Who knew an account of the 1980s UK miners' strike could be so entertaining and affecting?
Sarah Ward
Published on October 27, 2014


The miners' strike remains one of the most infamous aspects of Margaret Thatcher's British leadership, and one frequently committed to film. Billy Elliott showed the immediate consequences for families, as well as its influence over ideals of masculinity. Brassed Off charted the lingering aftermath as pits closed again a decade later. Now Pride offers a glimpse at unlikely efforts to support those affected by the industrial action.

At the 1984 gay pride march in London, Mark Ashton (Ben Schnetzer) is swept up in the spirit of mobilisation, pledging to assist the miners' cause as well. His rationale, of aiding others marginalised, is simple. The apprehension of some of his friends, uncertain about helping a cohort not known for their tolerance, is understandable. With bookstore owner Gethin (Andrew Scott), actor Jonathan (Dominic West), naive college kid Joe (George MacKay), and the world-weary Steph (Faye Marsay), Lesbians and Gays Support the Miners (LGSM) is born.

Good intentions can only get them so far, with the group's calls met with rejection and silence. Only the Welsh village of Onllwyn accepts their offer via its union rep, Dai (Paddy Considine); shy secretary, Cliff (Bill Nighy); and women's auxiliary leader, Hefina (Imelda Staunton). But much of the rest of the townsfolk need convincing of the merits of their alliance.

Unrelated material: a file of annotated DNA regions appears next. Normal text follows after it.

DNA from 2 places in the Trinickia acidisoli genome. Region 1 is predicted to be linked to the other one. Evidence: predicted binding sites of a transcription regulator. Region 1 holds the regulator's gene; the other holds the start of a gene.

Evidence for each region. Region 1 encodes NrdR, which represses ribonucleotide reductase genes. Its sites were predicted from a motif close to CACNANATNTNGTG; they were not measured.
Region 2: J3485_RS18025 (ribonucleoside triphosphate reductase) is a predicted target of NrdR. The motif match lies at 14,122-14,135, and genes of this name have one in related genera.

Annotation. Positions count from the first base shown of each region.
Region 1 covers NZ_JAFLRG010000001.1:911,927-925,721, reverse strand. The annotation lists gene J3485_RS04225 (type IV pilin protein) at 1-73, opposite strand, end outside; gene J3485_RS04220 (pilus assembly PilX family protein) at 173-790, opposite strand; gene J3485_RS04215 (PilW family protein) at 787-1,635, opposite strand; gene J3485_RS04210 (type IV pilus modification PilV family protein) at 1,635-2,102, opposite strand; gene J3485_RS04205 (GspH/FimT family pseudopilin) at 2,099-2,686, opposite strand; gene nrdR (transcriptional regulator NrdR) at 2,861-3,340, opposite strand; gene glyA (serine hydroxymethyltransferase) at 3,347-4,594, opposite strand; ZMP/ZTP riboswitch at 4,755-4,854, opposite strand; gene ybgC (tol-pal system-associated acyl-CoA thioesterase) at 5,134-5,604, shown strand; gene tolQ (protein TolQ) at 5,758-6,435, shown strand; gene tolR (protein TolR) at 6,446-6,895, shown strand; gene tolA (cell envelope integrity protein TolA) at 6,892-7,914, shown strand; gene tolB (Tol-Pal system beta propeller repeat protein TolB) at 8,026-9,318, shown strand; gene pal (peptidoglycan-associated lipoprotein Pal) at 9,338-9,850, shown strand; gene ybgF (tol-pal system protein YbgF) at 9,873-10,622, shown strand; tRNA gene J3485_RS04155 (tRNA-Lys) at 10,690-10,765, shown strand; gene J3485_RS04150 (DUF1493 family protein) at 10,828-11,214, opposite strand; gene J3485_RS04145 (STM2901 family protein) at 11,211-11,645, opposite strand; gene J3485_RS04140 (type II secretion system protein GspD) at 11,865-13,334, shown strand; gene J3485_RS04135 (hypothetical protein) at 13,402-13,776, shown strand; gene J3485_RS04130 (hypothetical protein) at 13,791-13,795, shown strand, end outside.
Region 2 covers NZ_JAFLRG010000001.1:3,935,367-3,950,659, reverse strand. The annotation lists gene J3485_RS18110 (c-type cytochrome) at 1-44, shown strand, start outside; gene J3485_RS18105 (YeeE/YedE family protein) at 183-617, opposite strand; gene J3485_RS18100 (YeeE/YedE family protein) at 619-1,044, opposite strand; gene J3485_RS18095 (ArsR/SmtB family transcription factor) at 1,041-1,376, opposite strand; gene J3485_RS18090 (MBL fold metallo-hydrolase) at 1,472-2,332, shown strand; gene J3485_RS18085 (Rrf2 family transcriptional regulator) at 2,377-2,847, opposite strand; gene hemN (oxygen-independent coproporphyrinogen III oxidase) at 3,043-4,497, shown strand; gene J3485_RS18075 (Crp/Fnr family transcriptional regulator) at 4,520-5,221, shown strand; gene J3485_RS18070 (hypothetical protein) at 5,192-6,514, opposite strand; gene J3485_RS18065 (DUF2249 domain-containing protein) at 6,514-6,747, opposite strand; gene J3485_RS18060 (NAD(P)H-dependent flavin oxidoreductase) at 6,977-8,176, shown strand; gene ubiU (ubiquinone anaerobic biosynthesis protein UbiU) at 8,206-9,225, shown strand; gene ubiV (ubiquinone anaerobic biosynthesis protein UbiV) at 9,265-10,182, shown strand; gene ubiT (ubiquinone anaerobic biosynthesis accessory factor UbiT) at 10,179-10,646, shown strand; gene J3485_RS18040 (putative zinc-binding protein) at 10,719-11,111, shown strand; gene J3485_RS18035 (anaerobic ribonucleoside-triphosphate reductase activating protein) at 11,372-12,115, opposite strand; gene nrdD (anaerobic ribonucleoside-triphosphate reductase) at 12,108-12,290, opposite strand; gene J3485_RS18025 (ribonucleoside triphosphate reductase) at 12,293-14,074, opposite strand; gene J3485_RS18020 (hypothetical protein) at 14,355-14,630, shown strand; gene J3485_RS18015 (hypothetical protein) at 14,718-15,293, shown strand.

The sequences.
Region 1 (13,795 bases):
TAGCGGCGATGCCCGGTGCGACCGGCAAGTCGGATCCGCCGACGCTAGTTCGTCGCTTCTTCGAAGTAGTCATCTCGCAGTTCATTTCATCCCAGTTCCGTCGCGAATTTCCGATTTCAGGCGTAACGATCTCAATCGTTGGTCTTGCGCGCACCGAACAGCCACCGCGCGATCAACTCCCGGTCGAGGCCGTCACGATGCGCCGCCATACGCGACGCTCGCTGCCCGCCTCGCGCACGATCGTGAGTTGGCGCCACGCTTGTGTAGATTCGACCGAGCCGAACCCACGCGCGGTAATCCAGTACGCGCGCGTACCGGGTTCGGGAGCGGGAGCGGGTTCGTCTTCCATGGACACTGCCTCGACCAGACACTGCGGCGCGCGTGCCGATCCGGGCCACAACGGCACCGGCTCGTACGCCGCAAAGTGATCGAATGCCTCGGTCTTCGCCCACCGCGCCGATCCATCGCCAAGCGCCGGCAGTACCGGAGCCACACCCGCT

In chronicling LGSM's quest, Pride is the kind of heartwarming underdog tale that rouses crowds, as retellings of powerful true stories often do. There's no escaping the schmaltz designed to elicit such a reaction, nor the swelling score or checklist of expected characters; however, the feature's unbridled enthusiasm for its circumstances and cause is similarly, joyously unavoidable.

For a film broad in scope and blunt in approach, nothing ever feels cursory, whether touching upon the AIDS epidemic, homophobic attacks, culture clashes, issues of coming out at different life stages, subplots involving female empowerment and small-town discrimination, political paradigms or the overall narrative of acceptance. Director Matthew Warchus and writer Stephen Beresford's earnestness is as authentic as their aim in offering a well-rounded account, fictionalised but devoid of judgment and brimming with understanding.

Compiling an excellent cast, each turning in considered and classy performances, further ensures warmth and wit shines through. Schnetzer's go-getting is infectiously charismatic; West is a delight gifted a stellar dance scene; and Nighy, Considine and Staunton radiate compassion, their endeavours combining in an effort as upbeat as it is empathetic.

Indeed, even if history tells otherwise, things are always looking up in Pride, thematically in a story steeped in solidarity, and visually in bright, energetic camerawork that peers appreciatively at its many protagonists. With heart and hope, the film becomes a feel-good triumph of statement and sentiment, equally entertaining, affecting and important.


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